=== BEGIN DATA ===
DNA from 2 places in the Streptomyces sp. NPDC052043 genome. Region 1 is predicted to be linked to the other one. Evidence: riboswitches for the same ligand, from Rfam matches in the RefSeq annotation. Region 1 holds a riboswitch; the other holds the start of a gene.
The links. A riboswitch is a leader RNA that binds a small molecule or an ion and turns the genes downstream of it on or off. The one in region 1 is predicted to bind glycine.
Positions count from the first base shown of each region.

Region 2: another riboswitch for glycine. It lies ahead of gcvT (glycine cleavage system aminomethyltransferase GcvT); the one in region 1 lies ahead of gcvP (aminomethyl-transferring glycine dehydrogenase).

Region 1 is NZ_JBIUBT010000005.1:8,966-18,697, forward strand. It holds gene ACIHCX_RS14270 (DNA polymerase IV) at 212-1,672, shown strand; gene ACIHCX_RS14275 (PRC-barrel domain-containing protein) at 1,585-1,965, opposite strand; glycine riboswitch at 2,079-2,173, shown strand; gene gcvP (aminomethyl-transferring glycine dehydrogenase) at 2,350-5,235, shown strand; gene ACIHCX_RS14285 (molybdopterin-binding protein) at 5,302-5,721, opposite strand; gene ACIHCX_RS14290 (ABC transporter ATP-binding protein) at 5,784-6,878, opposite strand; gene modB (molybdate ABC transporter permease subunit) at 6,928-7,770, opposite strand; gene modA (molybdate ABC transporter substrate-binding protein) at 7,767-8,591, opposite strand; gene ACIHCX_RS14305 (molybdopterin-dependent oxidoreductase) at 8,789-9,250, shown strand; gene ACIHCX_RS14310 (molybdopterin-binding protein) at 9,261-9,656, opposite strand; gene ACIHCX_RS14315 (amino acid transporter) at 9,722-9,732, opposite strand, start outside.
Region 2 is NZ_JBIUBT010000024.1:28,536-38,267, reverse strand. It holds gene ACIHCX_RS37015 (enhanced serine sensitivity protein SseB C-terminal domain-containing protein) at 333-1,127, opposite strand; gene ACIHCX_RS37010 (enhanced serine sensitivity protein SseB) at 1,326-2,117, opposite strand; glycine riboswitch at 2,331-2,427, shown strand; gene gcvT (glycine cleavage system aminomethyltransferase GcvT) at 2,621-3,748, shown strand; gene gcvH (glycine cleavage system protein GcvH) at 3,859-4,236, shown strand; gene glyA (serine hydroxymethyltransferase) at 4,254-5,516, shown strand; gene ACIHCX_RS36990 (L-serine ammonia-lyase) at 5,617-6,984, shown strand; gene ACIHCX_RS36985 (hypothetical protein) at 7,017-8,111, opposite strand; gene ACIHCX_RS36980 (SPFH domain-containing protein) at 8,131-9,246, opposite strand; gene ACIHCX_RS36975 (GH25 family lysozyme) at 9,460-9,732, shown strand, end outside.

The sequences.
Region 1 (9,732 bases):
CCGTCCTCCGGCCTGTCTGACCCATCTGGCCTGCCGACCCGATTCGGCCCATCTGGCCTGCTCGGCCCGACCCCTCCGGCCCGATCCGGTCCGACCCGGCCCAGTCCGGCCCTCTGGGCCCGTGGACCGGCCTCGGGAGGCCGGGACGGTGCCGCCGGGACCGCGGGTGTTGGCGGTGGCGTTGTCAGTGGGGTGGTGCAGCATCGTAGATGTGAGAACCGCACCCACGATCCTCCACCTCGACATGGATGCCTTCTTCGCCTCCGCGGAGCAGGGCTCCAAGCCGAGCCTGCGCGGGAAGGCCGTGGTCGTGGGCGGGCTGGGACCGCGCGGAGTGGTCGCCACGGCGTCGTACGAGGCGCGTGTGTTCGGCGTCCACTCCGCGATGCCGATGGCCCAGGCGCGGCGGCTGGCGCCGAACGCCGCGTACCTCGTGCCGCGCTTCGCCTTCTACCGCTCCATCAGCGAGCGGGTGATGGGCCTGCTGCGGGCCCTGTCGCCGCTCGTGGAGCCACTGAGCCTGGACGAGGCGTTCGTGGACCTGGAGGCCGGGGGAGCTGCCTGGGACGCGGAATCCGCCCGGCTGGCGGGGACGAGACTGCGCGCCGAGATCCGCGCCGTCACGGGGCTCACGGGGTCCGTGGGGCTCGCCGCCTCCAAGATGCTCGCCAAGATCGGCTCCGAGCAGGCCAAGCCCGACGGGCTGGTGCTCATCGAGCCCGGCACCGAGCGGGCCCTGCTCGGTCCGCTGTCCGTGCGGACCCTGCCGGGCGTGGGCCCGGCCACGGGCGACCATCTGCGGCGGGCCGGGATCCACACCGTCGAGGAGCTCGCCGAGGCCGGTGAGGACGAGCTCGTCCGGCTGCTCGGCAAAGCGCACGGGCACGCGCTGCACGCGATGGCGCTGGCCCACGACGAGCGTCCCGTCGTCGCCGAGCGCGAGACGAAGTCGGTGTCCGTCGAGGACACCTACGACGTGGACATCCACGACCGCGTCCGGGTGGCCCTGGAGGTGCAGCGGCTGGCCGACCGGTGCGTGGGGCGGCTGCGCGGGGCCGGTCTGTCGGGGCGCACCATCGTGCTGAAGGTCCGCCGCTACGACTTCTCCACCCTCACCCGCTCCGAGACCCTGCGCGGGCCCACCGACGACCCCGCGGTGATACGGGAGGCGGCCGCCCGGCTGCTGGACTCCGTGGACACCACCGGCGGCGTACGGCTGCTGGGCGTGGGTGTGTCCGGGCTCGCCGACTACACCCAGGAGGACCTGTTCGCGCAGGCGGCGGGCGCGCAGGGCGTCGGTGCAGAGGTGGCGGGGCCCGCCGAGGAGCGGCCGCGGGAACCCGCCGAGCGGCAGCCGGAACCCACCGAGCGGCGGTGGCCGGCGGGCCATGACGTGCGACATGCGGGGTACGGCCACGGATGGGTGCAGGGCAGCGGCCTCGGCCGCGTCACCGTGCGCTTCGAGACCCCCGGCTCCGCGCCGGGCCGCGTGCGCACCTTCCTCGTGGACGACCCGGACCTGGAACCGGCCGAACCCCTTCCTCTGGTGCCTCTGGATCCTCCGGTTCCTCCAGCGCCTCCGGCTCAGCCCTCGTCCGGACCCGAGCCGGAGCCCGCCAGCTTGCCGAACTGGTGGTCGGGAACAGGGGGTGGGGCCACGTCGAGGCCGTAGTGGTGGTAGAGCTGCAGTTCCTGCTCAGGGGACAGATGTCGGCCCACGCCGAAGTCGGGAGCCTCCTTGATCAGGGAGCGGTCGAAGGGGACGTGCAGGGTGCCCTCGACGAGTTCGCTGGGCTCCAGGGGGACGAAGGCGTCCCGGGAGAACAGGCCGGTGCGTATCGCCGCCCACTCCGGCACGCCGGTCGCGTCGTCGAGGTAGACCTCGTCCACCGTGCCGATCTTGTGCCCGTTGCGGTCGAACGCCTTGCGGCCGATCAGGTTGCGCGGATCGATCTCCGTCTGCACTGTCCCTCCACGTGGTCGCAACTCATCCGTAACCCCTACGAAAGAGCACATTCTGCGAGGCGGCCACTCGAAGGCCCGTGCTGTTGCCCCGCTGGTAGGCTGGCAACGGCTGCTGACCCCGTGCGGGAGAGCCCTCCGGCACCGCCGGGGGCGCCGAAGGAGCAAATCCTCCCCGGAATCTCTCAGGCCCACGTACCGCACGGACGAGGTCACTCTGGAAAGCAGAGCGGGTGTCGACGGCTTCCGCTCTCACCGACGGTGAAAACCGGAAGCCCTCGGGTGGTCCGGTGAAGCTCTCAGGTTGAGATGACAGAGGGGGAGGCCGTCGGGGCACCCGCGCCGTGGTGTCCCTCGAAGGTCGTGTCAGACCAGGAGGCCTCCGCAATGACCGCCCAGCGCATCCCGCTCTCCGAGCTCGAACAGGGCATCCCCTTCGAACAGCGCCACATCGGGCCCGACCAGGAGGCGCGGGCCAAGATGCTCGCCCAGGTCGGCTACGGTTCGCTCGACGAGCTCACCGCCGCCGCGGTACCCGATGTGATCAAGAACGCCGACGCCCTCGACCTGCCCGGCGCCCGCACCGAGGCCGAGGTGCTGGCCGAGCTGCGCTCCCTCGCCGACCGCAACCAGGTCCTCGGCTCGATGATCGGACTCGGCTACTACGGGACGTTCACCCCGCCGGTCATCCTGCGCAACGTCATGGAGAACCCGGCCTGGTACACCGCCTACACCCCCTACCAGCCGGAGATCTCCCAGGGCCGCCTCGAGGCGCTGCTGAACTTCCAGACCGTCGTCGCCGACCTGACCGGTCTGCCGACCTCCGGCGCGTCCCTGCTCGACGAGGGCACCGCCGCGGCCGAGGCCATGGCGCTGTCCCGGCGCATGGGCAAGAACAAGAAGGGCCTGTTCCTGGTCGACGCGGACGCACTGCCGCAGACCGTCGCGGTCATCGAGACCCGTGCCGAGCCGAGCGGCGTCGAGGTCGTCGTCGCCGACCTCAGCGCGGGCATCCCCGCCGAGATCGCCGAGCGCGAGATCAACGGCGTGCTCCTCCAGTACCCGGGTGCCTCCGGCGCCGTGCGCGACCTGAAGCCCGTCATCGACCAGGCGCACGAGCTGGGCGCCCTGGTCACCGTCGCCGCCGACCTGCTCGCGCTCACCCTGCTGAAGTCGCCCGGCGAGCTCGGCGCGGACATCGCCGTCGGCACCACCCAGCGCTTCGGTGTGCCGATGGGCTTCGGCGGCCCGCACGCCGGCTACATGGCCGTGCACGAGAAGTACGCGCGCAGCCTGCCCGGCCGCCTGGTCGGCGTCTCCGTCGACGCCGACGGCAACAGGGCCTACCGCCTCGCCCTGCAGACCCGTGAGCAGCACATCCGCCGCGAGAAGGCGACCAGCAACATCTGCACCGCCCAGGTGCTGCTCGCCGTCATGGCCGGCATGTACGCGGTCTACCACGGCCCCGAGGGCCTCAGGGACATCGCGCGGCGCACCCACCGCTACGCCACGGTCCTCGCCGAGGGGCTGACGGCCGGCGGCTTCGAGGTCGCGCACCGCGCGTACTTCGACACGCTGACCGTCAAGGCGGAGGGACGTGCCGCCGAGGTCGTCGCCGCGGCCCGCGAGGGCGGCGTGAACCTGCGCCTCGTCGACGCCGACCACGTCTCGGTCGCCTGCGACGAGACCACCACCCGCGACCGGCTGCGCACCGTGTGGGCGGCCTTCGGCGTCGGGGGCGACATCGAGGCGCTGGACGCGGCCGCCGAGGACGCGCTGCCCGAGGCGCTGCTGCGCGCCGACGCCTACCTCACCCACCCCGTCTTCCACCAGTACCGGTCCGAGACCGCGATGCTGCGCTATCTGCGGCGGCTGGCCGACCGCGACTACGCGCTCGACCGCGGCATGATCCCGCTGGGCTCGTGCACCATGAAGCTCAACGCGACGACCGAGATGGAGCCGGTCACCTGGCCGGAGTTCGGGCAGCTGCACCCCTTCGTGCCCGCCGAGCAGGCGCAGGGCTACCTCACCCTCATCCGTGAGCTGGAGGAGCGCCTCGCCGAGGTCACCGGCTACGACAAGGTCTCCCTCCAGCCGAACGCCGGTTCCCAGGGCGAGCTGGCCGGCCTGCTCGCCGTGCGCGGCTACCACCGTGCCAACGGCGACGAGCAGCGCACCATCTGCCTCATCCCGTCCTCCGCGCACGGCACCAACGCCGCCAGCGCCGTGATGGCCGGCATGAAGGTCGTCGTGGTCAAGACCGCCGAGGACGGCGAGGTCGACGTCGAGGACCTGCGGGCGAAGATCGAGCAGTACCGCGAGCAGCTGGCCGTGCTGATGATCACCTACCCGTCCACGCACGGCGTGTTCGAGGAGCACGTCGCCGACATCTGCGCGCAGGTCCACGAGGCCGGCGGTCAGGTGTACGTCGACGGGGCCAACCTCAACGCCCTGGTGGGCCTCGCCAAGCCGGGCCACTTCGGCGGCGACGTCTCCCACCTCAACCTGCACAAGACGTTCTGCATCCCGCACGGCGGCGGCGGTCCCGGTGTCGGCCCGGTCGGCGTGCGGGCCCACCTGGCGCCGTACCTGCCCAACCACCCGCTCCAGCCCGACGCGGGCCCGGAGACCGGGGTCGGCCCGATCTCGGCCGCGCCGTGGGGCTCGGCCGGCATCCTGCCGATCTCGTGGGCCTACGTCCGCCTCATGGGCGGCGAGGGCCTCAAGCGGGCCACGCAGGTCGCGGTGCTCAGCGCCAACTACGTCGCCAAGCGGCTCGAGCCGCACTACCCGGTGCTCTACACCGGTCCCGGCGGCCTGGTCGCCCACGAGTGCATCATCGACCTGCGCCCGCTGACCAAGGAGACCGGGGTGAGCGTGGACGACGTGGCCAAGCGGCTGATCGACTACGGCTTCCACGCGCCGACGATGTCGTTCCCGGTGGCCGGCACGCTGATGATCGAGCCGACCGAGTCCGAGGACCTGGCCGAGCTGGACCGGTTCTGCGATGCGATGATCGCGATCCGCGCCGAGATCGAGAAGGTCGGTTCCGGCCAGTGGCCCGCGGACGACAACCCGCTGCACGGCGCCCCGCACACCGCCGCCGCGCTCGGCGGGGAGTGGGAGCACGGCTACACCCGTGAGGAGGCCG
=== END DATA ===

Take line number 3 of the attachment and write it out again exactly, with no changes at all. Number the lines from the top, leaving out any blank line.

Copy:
Positions count from the first base shown of each region.